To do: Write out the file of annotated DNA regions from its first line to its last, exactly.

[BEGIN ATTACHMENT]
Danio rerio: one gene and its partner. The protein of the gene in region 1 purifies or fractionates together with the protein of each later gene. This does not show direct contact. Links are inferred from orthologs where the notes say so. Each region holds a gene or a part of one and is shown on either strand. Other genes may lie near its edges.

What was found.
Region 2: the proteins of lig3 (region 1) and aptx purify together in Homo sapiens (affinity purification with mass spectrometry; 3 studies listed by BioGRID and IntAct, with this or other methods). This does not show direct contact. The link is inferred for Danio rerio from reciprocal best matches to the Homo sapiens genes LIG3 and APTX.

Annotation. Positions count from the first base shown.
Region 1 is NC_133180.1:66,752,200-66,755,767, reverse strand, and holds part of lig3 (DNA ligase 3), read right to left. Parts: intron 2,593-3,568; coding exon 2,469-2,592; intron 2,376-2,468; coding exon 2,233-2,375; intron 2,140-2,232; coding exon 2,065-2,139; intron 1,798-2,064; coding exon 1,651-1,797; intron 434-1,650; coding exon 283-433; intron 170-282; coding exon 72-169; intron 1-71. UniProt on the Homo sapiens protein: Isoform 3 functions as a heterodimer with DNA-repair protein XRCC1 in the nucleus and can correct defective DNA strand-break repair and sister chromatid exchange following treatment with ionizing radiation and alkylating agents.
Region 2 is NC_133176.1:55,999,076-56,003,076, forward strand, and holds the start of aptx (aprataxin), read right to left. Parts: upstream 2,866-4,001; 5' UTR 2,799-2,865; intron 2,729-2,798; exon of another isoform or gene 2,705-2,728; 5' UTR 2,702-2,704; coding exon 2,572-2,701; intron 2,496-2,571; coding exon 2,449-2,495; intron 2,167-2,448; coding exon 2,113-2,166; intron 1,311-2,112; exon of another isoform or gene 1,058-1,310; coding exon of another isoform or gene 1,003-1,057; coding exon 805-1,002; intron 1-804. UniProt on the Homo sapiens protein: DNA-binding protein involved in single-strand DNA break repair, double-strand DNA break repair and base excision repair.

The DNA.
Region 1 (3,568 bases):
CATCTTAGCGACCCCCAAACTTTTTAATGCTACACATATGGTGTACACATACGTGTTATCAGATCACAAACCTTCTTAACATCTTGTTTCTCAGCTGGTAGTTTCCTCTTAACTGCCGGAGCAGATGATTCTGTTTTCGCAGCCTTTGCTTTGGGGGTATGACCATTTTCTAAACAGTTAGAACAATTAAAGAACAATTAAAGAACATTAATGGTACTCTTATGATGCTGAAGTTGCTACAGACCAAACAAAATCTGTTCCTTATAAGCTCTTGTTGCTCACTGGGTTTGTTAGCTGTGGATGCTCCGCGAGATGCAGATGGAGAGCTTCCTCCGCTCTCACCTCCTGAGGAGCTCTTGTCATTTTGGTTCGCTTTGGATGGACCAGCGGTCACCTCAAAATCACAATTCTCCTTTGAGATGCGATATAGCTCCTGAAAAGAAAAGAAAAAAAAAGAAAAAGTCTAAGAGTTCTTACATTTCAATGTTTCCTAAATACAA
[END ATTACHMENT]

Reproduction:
Danio rerio: one gene and its partner. The protein of the gene in region 1 purifies or fractionates together with the protein of each later gene. This does not show direct contact. Links are inferred from orthologs where the notes say so. Each region holds a gene or a part of one and is shown on either strand. Other genes may lie near its edges.

What was found.
Region 2: the proteins of lig3 (region 1) and aptx purify together in Homo sapiens (affinity purification with mass spectrometry; 3 studies listed by BioGRID and IntAct, with this or other methods). This does not show direct contact. The link is inferred for Danio rerio from reciprocal best matches to the Homo sapiens genes LIG3 and APTX.

Annotation. Positions count from the first base shown.
Region 1 is NC_133180.1:66,752,200-66,755,767, reverse strand, and holds part of lig3 (DNA ligase 3), read right to left. Parts: intron 2,593-3,568; coding exon 2,469-2,592; intron 2,376-2,468; coding exon 2,233-2,375; intron 2,140-2,232; coding exon 2,065-2,139; intron 1,798-2,064; coding exon 1,651-1,797; intron 434-1,650; coding exon 283-433; intron 170-282; coding exon 72-169; intron 1-71. UniProt on the Homo sapiens protein: Isoform 3 functions as a heterodimer with DNA-repair protein XRCC1 in the nucleus and can correct defective DNA strand-break repair and sister chromatid exchange following treatment with ionizing radiation and alkylating agents.
Region 2 is NC_133176.1:55,999,076-56,003,076, forward strand, and holds the start of aptx (aprataxin), read right to left. Parts: upstream 2,866-4,001; 5' UTR 2,799-2,865; intron 2,729-2,798; exon of another isoform or gene 2,705-2,728; 5' UTR 2,702-2,704; coding exon 2,572-2,701; intron 2,496-2,571; coding exon 2,449-2,495; intron 2,167-2,448; coding exon 2,113-2,166; intron 1,311-2,112; exon of another isoform or gene 1,058-1,310; coding exon of another isoform or gene 1,003-1,057; coding exon 805-1,002; intron 1-804. UniProt on the Homo sapiens protein: DNA-binding protein involved in single-strand DNA break repair, double-strand DNA break repair and base excision repair.

The DNA.
Region 1 (3,568 bases):
CATCTTAGCGACCCCCAAACTTTTTAATGCTACACATATGGTGTACACATACGTGTTATCAGATCACAAACCTTCTTAACATCTTGTTTCTCAGCTGGTAGTTTCCTCTTAACTGCCGGAGCAGATGATTCTGTTTTCGCAGCCTTTGCTTTGGGGGTATGACCATTTTCTAAACAGTTAGAACAATTAAAGAACAATTAAAGAACATTAATGGTACTCTTATGATGCTGAAGTTGCTACAGACCAAACAAAATCTGTTCCTTATAAGCTCTTGTTGCTCACTGGGTTTGTTAGCTGTGGATGCTCCGCGAGATGCAGATGGAGAGCTTCCTCCGCTCTCACCTCCTGAGGAGCTCTTGTCATTTTGGTTCGCTTTGGATGGACCAGCGGTCACCTCAAAATCACAATTCTCCTTTGAGATGCGATATAGCTCCTGAAAAGAAAAGAAAAAAAAAGAAAAAGTCTAAGAGTTCTTACATTTCAATGTTTCCTAAATACAA